The Secret Life of Writers by Guillaume Musso trs Vineet Lal @Guillaume_Musso @wnbooks @vineet_uk

Source: Review copy
Publication: W&N on 22 July 2021 from W&N
PP: 288
ISBN-13: 978-1474619127

In 1999, after publishing three cult novels, celebrated author Nathan Fawles announces the end of his writing career and withdraws to Beaumont, a wild and beautiful island off the Mediterranean coast.

Autumn 2018. As Fawles’ novels continue to captivate readers, Mathilde Monney, a young Swiss journalist, arrives on the island, determined to unlock the writer’s secrets and secure his first interview in twenty years.

That same day, a woman’s body is discovered on the beach and the island is cordoned off by the authorities.

And so, begins a dangerous face off between Mathilde and Nathan, in which the line between truth and fiction becomes increasingly blurred…

I’m thrilled to bring you an extract from the highly acclaimed novel, The Secret Life of Writers. I am desperate to read this book. I’m waiting for the special Goldsboro Books edition to be delivered, but in the meantime, I’m hearing so many great things about it and I knew I had to have it as soon as I read the blurb.

Today I am sharing an extract with you, and I hope you will find it as appetising as I do.


Tuesday, 11 September 2018


The wind was slapping at the sails in a dazzling sky.

The dinghy had left the Var coast a little after r p.m., and was  now flying along at a speed of five  knots  towards  the Isle of Beaumont. Sitting near the helm, just beside the skip­ per, I was bewitched by the spell of the breeze from the sea, completely transfixed as I gazed at the dusting of gold that glittered across the Mediterranean.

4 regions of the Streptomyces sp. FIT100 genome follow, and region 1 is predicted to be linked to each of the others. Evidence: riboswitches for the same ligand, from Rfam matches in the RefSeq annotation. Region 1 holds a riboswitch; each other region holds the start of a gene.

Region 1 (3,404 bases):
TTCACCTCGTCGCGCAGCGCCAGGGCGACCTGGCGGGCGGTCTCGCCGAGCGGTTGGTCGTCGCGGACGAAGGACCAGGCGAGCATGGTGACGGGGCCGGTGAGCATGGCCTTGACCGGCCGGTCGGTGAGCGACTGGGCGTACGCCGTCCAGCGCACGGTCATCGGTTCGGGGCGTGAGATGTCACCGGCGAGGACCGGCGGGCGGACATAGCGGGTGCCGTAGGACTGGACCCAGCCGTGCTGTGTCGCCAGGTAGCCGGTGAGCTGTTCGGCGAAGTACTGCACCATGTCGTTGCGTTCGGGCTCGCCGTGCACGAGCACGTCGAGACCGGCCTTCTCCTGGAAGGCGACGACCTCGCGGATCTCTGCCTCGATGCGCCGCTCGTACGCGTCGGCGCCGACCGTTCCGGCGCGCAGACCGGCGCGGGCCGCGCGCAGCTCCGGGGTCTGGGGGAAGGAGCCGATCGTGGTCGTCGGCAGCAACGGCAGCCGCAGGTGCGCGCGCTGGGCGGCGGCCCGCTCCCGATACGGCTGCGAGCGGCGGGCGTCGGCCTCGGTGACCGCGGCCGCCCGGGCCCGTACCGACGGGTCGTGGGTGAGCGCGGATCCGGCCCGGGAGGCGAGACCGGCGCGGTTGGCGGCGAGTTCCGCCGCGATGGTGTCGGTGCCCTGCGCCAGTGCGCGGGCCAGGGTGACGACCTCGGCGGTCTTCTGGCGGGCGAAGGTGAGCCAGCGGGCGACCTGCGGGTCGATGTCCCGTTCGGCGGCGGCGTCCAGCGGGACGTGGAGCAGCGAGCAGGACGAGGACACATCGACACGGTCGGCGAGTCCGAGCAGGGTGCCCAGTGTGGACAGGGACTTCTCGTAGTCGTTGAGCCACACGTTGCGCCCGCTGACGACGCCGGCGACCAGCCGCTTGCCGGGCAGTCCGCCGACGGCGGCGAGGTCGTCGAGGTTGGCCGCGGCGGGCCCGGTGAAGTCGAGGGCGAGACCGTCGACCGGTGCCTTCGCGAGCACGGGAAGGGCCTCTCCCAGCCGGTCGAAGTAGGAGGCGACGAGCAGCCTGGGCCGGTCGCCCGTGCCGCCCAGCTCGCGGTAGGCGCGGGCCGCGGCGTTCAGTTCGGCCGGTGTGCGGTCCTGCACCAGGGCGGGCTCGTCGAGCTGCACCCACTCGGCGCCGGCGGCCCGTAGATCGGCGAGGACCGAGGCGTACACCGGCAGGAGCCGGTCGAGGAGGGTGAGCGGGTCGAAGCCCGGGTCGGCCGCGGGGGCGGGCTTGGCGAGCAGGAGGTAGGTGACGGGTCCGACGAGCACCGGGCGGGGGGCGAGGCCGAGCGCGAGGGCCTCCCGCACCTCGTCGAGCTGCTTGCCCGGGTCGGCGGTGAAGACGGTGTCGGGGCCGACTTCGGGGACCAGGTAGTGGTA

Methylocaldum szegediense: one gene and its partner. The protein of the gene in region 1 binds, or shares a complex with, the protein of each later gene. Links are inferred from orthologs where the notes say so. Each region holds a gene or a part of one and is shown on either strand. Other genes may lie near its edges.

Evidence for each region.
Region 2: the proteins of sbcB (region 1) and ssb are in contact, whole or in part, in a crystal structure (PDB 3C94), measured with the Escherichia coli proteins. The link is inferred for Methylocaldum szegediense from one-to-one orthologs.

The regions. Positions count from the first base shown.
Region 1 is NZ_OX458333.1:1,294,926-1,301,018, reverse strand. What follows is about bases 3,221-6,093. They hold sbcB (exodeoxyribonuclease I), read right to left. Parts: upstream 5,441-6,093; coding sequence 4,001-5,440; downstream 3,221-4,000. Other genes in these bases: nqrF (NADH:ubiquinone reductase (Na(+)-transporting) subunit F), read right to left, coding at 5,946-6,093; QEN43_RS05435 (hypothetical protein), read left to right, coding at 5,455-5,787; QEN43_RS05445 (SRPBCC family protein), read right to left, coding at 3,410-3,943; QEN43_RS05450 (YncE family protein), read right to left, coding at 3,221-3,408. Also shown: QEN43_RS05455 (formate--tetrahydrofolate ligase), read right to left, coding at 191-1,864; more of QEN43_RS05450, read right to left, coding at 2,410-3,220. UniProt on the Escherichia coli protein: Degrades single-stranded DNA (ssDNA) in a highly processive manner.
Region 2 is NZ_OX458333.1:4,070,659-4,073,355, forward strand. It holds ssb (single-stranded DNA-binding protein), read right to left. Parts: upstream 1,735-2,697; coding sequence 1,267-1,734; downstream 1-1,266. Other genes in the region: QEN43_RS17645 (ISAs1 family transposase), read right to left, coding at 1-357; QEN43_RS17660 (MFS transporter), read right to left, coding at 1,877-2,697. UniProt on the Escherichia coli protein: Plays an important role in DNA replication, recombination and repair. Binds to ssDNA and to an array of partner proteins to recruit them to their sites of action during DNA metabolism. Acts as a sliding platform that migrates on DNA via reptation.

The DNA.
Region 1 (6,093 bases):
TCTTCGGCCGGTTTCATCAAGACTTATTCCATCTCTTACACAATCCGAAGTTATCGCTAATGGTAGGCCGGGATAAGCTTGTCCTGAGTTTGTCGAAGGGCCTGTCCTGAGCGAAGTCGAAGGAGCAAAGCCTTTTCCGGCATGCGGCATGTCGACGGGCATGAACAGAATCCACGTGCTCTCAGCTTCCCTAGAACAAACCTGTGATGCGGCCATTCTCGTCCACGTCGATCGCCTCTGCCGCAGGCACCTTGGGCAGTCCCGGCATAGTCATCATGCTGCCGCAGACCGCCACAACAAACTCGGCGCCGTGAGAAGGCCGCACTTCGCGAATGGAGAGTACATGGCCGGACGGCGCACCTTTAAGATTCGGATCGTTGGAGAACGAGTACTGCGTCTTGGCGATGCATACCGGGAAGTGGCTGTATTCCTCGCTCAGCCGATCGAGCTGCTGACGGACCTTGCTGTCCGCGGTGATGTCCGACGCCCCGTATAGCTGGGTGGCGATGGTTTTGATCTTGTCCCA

That  very  morning,   I  had  left  my  studio  near  Paris to catch the 6 a.m. high-speed train bound for Avignon. From the historic city of the Popes, I had taken a bus to Hyeres, and then a taxi to the tiny port of Saint-Julien-les­ Roses, sole departure point for ferries over to the Isle of Beaumont. Because of yet another delay –  the umpteenth –  on the French railways, I had missed the one and only lunchtime shuttle by five minutes. While I was  roaming around  the quay,  dragging  my case  behind  me, the captain of a Dutch sailing boat who was getting ready to fetch his passengers from the island had kindly offered  to  take  me with him.

So here I was, a young man who’d just turned twenty­ four, at a tricky time in my life. Two years earlier, I had graduated from a business school in Paris, but I hadn’t both­ered looking for a job to  match my skills and  experience. I’d really only done this degree  to  reassure  my  parents, and I didn’t care much for a future played out  to  the  tune of management, marketing and money. Over the last two years, I had juggled the odd job here and there to pay my rent, but I had  devoted all of my creative energy  to writ­ing a novel, Crown Shyness, which had just been turned down by a dozen publishers. I had pinned each of my rejection letters to the noticeboard above my desk, and so profound was my sense of despair – matched only by my passion  for writing –  that  every  time  I drove a pin  into the cork, it felt as though I were plunging  it straight  into my heart.